There is no clear consensus regarding the treatment of ANE but the majority of studies report a benefit of immunomodulatory agents, specifically steroids. However, the timing of treatment, dose and duration vary between institutions. A better outcome has been reported with early treatment.[2] The role of therapeutic hypothermia has been looked into with positive results.[2]

The prognosis of ANE is poor, with recovery beginning around day 5 and continuing for several weeks. The mortality is as high as 30% but a good outcome with no neurological sequelae has been reported in around 10% of cases.[2] An older age of above 4 years at presentation has been associated with a better outcome. Those children who do well show near-complete resolution of the neuroradiological findings, whereas the presence of haemorrhage and necrosis portends to a poorer prognosis.[6] Ongoing research into the condition suggests that ANE can lead to cognitive impairment, attention deficits, fine-motor coordination problems and increased levels of anxiety[3]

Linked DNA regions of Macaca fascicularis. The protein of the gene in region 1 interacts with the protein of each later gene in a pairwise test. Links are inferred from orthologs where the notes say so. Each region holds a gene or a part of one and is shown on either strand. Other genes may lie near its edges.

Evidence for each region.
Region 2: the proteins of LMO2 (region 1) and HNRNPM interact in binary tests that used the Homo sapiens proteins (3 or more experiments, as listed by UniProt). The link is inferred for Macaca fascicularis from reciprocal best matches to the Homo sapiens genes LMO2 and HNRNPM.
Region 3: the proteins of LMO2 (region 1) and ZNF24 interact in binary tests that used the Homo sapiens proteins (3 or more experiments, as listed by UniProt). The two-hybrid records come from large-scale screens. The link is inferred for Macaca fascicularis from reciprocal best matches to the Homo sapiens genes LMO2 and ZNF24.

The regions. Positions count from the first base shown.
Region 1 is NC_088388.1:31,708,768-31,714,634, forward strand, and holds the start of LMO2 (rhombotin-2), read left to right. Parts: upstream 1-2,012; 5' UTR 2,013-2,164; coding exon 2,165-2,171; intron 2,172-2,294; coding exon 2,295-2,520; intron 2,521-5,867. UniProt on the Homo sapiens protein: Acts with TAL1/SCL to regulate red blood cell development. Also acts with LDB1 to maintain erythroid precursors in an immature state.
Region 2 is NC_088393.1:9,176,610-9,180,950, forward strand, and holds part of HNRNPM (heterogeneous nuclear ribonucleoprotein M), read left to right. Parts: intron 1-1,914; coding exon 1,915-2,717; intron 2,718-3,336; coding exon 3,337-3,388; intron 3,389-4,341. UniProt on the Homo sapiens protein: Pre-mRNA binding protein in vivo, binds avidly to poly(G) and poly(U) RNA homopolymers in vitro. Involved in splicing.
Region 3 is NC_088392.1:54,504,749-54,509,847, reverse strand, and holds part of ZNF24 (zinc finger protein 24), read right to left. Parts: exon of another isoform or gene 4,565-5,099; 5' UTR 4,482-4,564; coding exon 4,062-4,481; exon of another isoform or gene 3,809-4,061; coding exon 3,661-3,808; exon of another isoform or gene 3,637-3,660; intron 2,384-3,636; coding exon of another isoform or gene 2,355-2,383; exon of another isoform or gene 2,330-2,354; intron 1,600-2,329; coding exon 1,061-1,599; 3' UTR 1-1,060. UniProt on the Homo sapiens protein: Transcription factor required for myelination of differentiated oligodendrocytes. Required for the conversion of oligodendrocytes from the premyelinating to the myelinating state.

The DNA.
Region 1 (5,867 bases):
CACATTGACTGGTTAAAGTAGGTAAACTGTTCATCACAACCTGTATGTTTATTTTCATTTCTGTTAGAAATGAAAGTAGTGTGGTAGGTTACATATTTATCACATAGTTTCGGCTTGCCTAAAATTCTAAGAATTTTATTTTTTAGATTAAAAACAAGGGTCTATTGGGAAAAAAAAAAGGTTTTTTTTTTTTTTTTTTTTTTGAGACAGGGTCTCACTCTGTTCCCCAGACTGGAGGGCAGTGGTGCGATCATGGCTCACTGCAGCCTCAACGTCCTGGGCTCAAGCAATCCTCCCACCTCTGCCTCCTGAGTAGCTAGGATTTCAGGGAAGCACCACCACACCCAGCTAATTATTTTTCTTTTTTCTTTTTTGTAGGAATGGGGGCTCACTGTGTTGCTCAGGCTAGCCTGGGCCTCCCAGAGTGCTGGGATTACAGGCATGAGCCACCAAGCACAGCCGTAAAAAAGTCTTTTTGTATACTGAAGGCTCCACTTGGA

We hope that awareness of this condition will lead to its inclusion in the differential diagnosis of a child presenting with encephalopathy and bilateral thalamic lesions on neuroimaging especially given that early treatment has been reported to result in better outcomes.

With radiological confirmation of the condition, it is important to warn parents that although it is typically monophasic, there is a possibility of a subsequent attack.

Declaration. None.

Acknowledgements. Mother of the patient for consenting to the write-up and use of images.